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Resolved, That we recommend those varieties of fruits in each locality that are succeeding in such locations.

Mr. Cheek said we cannot recommend varieties safely for general cultivation, for what will do well with one, often fails with others. He could not recommend the cultivation of pears, notwithstanding they succeed with him. He had raised sixteen different kinds of pears for years, and had not lost a crop or suffered from the blight, but this was not proof that others would succeed.

The above resolution was adopted.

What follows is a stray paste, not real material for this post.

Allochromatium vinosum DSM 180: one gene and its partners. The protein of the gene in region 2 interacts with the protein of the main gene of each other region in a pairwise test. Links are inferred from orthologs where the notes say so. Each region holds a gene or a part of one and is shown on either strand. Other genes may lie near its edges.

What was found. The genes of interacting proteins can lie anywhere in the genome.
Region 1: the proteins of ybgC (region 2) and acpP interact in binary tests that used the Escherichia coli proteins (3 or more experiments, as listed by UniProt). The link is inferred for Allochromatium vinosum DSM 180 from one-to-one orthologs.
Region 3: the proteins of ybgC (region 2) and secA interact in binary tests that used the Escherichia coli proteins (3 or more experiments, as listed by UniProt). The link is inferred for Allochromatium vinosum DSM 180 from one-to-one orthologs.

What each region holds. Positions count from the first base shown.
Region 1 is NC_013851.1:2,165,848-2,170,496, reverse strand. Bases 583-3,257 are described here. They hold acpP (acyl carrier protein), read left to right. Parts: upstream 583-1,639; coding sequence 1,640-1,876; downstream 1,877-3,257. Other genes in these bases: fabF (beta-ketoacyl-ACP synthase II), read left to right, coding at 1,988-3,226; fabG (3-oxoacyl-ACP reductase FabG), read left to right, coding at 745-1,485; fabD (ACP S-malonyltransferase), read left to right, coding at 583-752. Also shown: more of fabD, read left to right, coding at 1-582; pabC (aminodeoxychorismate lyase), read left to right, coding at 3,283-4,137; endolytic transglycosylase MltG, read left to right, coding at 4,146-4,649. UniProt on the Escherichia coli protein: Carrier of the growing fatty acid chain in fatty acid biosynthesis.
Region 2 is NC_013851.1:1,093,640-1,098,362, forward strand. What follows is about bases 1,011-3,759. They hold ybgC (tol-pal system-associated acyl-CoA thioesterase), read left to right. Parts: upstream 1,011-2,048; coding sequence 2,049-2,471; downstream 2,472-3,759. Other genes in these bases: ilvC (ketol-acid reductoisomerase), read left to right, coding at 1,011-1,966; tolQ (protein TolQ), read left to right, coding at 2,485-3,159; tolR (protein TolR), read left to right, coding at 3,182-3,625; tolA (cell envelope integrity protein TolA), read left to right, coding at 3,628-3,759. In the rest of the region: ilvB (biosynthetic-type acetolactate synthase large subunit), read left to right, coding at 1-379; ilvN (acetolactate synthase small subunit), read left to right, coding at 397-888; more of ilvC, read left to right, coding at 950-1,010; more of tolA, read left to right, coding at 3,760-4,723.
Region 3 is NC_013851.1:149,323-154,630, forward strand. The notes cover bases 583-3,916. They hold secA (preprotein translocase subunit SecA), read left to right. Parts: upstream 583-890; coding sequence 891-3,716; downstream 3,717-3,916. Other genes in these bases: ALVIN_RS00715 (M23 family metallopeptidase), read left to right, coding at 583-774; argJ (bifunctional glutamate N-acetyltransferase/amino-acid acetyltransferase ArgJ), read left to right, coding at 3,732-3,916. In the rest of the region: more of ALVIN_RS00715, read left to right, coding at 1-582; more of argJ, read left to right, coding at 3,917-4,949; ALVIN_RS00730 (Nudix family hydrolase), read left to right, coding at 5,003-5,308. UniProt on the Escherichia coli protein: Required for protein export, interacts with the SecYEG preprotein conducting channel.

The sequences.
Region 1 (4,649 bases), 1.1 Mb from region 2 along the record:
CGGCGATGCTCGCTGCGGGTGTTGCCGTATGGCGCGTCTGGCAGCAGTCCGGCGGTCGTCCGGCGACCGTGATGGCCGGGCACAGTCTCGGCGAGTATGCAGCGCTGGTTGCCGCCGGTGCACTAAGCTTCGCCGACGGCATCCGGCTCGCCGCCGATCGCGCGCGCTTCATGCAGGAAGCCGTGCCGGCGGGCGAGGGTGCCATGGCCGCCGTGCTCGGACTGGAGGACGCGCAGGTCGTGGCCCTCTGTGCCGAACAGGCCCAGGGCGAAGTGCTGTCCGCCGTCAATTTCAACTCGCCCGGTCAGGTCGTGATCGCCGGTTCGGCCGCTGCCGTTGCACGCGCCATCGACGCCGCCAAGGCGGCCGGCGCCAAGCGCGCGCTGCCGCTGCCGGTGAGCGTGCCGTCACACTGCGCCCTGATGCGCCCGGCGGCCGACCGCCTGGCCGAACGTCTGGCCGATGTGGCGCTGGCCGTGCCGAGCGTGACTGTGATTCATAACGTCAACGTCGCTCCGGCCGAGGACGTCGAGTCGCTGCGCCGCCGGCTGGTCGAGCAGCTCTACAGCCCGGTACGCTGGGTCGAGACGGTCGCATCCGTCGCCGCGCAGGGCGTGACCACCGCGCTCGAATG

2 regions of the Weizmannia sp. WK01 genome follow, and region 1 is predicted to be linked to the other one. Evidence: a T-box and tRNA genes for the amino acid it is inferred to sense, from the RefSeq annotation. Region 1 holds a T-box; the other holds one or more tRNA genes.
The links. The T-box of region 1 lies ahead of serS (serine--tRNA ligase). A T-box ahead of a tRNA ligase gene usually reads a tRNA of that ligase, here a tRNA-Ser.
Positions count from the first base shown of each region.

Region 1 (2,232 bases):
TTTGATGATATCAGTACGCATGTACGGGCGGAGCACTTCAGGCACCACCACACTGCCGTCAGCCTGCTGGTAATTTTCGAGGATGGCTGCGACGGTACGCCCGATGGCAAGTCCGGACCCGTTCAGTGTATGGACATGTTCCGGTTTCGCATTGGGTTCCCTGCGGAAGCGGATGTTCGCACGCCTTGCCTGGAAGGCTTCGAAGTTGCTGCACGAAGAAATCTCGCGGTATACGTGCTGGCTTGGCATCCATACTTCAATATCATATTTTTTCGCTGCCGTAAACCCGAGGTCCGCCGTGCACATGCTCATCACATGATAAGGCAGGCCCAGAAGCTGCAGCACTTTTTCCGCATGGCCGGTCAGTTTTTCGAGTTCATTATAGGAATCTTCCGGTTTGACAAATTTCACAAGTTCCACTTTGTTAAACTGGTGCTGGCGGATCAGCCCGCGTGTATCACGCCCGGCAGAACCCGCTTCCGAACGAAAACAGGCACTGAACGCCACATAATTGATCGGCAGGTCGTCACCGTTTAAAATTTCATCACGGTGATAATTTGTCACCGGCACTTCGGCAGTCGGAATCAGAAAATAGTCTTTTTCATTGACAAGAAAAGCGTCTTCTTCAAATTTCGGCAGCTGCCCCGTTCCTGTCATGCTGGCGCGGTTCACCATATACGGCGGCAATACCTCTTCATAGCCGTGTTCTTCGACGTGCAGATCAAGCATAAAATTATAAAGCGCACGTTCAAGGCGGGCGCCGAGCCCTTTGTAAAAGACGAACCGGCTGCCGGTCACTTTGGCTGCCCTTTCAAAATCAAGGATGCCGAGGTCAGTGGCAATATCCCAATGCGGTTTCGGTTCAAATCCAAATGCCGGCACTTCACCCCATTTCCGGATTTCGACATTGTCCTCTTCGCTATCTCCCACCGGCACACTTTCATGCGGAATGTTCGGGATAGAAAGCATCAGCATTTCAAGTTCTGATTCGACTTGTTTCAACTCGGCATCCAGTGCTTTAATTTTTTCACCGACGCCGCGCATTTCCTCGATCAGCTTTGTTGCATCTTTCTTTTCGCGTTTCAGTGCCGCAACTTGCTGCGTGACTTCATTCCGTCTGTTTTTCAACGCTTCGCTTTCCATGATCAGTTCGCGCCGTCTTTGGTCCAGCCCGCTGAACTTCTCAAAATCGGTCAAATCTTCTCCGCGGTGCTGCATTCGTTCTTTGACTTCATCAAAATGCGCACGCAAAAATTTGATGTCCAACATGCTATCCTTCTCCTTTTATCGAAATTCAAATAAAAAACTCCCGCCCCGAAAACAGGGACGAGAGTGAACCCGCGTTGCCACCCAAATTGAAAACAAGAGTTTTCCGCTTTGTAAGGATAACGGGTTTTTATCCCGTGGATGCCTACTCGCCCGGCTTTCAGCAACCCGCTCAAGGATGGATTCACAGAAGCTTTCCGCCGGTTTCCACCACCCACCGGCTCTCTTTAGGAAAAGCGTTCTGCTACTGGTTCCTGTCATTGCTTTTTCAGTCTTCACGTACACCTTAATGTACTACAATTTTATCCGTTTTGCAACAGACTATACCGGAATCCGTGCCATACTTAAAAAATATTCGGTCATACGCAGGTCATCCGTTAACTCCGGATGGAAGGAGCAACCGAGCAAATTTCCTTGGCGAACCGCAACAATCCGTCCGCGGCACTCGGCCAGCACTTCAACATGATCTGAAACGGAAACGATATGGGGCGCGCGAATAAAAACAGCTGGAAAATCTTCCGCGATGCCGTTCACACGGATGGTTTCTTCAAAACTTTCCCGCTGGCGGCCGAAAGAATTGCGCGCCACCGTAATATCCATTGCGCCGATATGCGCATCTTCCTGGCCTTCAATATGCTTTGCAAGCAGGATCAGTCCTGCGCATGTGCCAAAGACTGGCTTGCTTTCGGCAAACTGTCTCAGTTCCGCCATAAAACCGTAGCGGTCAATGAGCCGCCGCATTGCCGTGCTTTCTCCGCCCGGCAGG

Mr. Whittier moved that the secretary be instructed to confer with the committee on cranberries in regard to getting up a circular and in distributing the same. Carried.

JUNE MEETING.-The committee to whom was referred the invitation of the Lemonweir Horticultural Society, presented the following resolution:

Resolved, That we accept the invitation of the Lemonweir Valley Horticultural Society and meet with them in June next, at such day and place as they may designate, and will, at such meeting assist them in making an exhibition of strawberries, roses, and other flowers.

Which was adopted, and, on motion of General Lund, the officers of the society were authorized to make the necessary arrangements for said June meeting.

STRAWBERRIES.-In answer to an inquiry as to the removal of strawberry-plants into pots, for exhibition purposes, Mr. Peffer said he had carefully taken them up when the ground was frozen, and placed in pots in hot-beds to secure early fruit.